If you live in or plan to move to a rural area, you may qualify for a loan insured by the U.S. Department of Agriculture (USDA).
According to the government agency’s website, “This program assists approved lenders in providing low- and moderate-income households the opportunity to own adequate, modest, decent, safe and sanitary dwellings as their primary residence in eligible rural areas.”
These loans are a great incentive to move to an eligible area because they offer up to 100% financing, low interest rates, and fees, and thus, low monthly payments. They work for first-time home buyers and veteran homeowners alike.
USDA Loan Calculator: How a USDA loan works
You don’t get a USDA loan directly from the government agency. Rather, you’ll get the loan through a conventional mortgage lender, and the USDA will insure the loan.
This process makes it possible to get a loan with favorable terms even if you don’t have great credit. Not just anyone qualifies, though. There are only certain geographical areas that qualify as eligible rural areas (you can find out if your location qualifies using this map).
There are other requirements, too. For example, you must have a credit score of at least 640. Also, there may be income limits, and the house must be your primary residence, so you can’t use it for a rental property. You can learn more about the requirements for a USDA loan on the government agency’s website.
Like any loan, you’ll pay USDA loan closing costs, which can be anywhere between 2% and 5% of the purchase price.
USDA Loan Calculator: How to calculate your USDA loan monthly payment
While you can get great terms with a USDA loan, they do come at a cost. The government agency charges two fees to protect itself in case you default on the loan.
The fees are called “guarantee fees,” and you’ll pay an upfront fee of 1% of the loan amount — you pay this when you close on the loan — and an ongoing annual fee of 0.35% of the original loan amount.
So, when you’re calculating how much you’ll pay on a monthly basis to see if you can afford a USDA loan, be sure to include the annual guarantee fee in your calculation.
You’ll also need to consider other costs, like homeowners insurance and property taxes. In most cases, your mortgage lender will include this in your monthly payment and set aside the funds to make the annual payment for you.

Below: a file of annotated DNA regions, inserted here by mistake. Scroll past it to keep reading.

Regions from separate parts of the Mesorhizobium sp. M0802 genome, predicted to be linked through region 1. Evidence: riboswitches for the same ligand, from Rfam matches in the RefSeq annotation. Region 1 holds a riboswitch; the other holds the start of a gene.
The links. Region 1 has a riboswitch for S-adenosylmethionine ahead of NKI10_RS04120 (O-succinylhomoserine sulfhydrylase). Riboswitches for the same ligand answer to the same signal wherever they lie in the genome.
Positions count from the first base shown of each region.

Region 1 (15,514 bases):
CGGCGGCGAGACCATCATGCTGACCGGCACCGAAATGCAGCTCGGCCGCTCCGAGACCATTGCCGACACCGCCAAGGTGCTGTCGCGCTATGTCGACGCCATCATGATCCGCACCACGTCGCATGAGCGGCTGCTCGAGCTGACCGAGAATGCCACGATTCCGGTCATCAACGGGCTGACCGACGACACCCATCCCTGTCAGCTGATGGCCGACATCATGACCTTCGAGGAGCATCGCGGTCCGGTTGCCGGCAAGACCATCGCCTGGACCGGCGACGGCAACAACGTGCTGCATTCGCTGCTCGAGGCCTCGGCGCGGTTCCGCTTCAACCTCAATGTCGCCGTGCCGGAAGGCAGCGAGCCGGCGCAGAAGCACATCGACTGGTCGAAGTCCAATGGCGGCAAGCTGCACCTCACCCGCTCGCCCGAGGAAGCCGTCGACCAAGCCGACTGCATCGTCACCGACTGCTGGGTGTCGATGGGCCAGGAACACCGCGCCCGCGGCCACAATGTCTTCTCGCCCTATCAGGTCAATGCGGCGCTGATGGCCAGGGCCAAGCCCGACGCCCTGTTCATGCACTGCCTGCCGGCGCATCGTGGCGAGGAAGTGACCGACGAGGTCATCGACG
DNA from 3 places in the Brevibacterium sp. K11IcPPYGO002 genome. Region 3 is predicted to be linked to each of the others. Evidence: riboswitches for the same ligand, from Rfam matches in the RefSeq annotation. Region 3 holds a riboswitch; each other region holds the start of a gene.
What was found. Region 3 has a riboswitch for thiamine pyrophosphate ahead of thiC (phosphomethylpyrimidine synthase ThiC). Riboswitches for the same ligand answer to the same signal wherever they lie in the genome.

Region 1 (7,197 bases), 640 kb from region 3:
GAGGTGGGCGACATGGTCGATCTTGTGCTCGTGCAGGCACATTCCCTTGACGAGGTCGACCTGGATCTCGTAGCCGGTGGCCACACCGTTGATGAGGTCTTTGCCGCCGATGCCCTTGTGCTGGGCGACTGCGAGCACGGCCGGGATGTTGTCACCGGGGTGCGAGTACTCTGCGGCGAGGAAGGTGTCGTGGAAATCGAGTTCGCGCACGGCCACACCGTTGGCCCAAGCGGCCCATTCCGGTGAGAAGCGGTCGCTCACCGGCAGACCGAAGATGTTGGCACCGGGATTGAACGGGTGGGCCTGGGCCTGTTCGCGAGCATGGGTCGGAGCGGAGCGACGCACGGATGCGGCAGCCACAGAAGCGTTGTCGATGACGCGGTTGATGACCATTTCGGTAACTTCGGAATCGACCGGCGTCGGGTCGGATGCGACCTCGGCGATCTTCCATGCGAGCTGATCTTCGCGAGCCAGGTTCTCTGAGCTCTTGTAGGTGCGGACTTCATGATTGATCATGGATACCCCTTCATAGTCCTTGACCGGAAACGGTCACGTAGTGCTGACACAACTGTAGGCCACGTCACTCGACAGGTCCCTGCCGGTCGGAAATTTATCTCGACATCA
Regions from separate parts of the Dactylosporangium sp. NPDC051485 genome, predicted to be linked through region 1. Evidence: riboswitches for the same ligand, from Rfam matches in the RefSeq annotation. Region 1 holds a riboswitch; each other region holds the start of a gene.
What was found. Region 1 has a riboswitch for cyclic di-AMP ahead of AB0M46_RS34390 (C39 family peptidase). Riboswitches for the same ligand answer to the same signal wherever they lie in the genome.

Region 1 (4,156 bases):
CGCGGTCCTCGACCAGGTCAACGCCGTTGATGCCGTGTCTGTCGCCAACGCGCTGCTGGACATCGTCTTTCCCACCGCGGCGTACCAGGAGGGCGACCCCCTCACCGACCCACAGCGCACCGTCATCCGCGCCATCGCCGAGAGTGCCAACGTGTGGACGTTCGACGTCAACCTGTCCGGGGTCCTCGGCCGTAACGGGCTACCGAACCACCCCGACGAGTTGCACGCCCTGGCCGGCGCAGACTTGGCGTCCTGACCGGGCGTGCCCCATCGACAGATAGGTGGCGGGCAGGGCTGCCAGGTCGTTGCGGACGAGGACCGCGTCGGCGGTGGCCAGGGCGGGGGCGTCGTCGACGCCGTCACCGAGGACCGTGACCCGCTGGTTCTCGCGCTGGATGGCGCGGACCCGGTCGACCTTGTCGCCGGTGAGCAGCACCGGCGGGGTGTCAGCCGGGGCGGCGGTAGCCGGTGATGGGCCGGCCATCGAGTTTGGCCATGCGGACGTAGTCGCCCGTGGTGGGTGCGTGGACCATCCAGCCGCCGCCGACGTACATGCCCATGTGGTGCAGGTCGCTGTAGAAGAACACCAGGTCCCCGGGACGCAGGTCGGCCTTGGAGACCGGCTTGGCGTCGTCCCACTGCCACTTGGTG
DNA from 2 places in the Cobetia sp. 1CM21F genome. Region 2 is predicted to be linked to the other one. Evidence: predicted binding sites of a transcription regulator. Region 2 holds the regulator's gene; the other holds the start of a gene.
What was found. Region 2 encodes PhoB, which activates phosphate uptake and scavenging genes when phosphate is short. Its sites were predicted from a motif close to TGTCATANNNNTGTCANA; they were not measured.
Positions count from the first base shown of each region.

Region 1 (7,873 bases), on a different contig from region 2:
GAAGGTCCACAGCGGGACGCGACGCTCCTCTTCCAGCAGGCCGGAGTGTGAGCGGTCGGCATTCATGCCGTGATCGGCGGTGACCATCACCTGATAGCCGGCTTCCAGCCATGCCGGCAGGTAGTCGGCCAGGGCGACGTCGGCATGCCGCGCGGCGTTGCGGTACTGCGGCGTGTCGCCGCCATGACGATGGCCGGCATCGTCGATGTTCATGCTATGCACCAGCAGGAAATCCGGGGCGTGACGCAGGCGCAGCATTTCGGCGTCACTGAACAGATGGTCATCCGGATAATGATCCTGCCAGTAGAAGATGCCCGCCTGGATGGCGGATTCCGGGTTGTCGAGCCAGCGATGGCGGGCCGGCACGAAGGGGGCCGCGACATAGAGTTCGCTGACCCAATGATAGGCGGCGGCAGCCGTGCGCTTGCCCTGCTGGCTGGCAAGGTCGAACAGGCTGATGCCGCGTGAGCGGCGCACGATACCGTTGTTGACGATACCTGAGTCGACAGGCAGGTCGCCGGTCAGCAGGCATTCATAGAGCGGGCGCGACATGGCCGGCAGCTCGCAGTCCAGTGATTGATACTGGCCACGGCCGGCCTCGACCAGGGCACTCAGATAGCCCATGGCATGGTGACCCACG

USDA Loan Calculator: Let’s get down to the math
Let’s say you’re hoping to purchase a home in a rural area. To find out what your monthly payment is, you’ll need to know the following information:
- Loan amount (this would typically be the loan amount minus any down payment funds and closing costs)
- Loan term
- Interest rate (these rates change by the day, and sometimes multiple times a day)
- Annual guarantee fee
- Homeowners insurance premium (this can vary by state, but on average, expect roughly $35 per $100,000 in home value per month)
- Property tax (this rate can vary depending on your state and county)
To move forward with our calculation, let’s say you’ll have the following figures:
- Loan amount: $200,000 (you didn’t put anything down and paid the closing costs out of pocket)
- Loan term: 30 years
- Interest rate: 4.5%
- Annual guarantee fee: $700, or $58.33 per month
- Homeowners insurance: $70 per month
- Property tax rate: 1% ($2,000 per year or $166.67 per month)
Using an online payment calculator to get the base mortgage payment, you’ll pay $1,013.37 for just the principal and interest.
In the annual guarantee fee in its monthly form, your homeowner’s insurance premium, and your property tax, your total monthly payment will be $1,308.37.
How to find out your monthly payment
These calculations are based on a completely made up scenario, so it’s important that you plug in the numbers from your specific situation to find out what your potential monthly payment will be.
Of course, that can be tough if you don’t yet know your interest rate, homeowners insurance premium, or property tax rate. The good news is that it’s not too hard to get at least a ballpark figure for these.
For your homeowner’s insurance premium, you can either go with the $35 per $100,000 rule of thumb. You can also shop around and compare homeowners insurance quotes to get a more accurate estimate.
For property tax rates, you can check with your county office to see what you’d pay based on their rate and the state’s rate.
And lastly, for mortgage rates, you can compare mortgage rates with several lenders to see which ones offer the best.
Keep in mind that not every lender offers USDA loans, so you’ll need to ask the lender during the pre-approval process. Otherwise, you might end up using a rate that you can’t use.
As you go through this process to determine your USDA loan monthly payment, you’ll have a better idea of what type of house you can afford long before you start the closing process, which can end up being too late. Not only will that help you make a better decision now, but it will also save you from financial problems in the future.
Ben Luthi is a personal finance writer and a credit cards expert who loves helping consumers and business owners make better financial decisions. His work has been featured in Time, MarketWatch, Yahoo! Finance, U.S. News & World Report, CNBC, Success Magazine, USA Today, The Huffington Post and many more.